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Voluntary sector questions plans to claw back funding
COUNCIL bosses have been urged to work with Oxfordshire’s voluntary organisations over plans to save around £64m.
Oxfordshire County Council’s budget plans for the next four years were subjected to their first public discussion at a meeting of the council’s performance scrutiny committee yesterday.
Representatives of community groups packed the meeting room at County Hall to challenge cuts to grant funding for their organisations and services which are vital to the people they represent.
Age UK Oxfordshire chief executive Paul Cann said: “I would like to start by recognising what a difficult hand Whitehall has given Oxfordshire and I would like to applaud the efforts that have been made to protect frontline services and keep people active in the community.
“I would like this to become a joint process with the voluntary and community sector working with the council on the detail.” He questioned plans to save £200,000 by cutting the council’s laundry, meals and shopping service for the elderly.
He added that the council should work to help address a problem of £24m in pension credit which goes unclaimed in Oxfordshire, saying the money could help people remain independent.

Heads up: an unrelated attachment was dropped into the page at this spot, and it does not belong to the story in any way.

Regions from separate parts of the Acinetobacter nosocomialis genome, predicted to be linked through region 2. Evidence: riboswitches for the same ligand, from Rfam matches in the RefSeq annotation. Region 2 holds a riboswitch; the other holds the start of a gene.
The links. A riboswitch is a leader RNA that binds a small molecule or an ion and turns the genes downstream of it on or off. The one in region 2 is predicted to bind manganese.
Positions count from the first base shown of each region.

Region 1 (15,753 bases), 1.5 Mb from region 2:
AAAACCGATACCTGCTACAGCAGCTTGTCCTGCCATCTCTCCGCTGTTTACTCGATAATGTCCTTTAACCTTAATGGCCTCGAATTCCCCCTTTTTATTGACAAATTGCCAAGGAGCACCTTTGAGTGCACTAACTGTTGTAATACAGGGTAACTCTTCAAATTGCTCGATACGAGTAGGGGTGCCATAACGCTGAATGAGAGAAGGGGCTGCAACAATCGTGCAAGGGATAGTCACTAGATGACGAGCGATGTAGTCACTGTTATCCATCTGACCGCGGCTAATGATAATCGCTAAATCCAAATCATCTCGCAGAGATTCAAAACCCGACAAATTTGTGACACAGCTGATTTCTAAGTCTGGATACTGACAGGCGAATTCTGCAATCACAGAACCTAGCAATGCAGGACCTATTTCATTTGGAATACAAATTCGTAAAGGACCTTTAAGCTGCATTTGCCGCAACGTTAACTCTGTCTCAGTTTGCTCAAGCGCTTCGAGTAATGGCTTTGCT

Oxfordshire Pensioners’ Action Group spokesman Michael Hugh-Jones, 85, arrived at the meeting armed with a counter-proposal – a voluntary increase in council tax.
He said well-off Oxfordshire residents should give money to the council which can only put council tax up by 1.99 per cent because of Government rules.
Mr Hugh-Jones said: “In my view the vast majority of households in Oxfordshire are well-off. There is no lack of money in Oxfordshire and the average household could easily afford to contribute another £100 to the council’s coffers, but this is prohibited by the Government.
“I do hope people will voluntarily give more money to the council and I am personally willing to give Mr Hudspeth a cheque for £100 to contribute to this deficit.”
Concerns were also raised by councillors on the committee, who will present their findings to the council’s cabinet this afternoon.
Abingdon North councillor Sandy Lovatt said: “There is a tendency in all the budgets we have seen so far towards centralisation which is isolating the communities. I see the links to the localities being broken.”
The councillors’ views will now be presented to the cabinet, which will meet at 2pm at County Hall.
Chief exec’s office/ cultural services
Director: Joanna Simons
Current budget: £9.8m
Cuts proposed: £1.5m
CUTS to theatres and services for refugees were discussed at the meeting, with organisations pleading for changes to the proposals.
Pegasus Theatre chief executive Jonathan Lloyd said a plan to cut its budget from £68,000 to £22,000 should be reviewed, and said his organisation was willing to accept a cut of one third, instead of the two thirds proposed.
And Refugee Resource director Dr Anthony Kingsley said: “The proposed cuts to the annual grant of £45,000 came out of the blue and with no warning. The council’s proposal will have an immediate consequence.”
But council chief executive Joanna Simons said her department now planned to phase cuts to Refugee Resource instead of making them all at once.
Environment and economy
Director: Huw Jones
Current budget: £90.8m
Cuts proposed: £11.2m
OXFORDSHIRE Waste Partnership chairman David Dodds was at the meeting to ask the council to reconsider plans to cut funding for his organisation.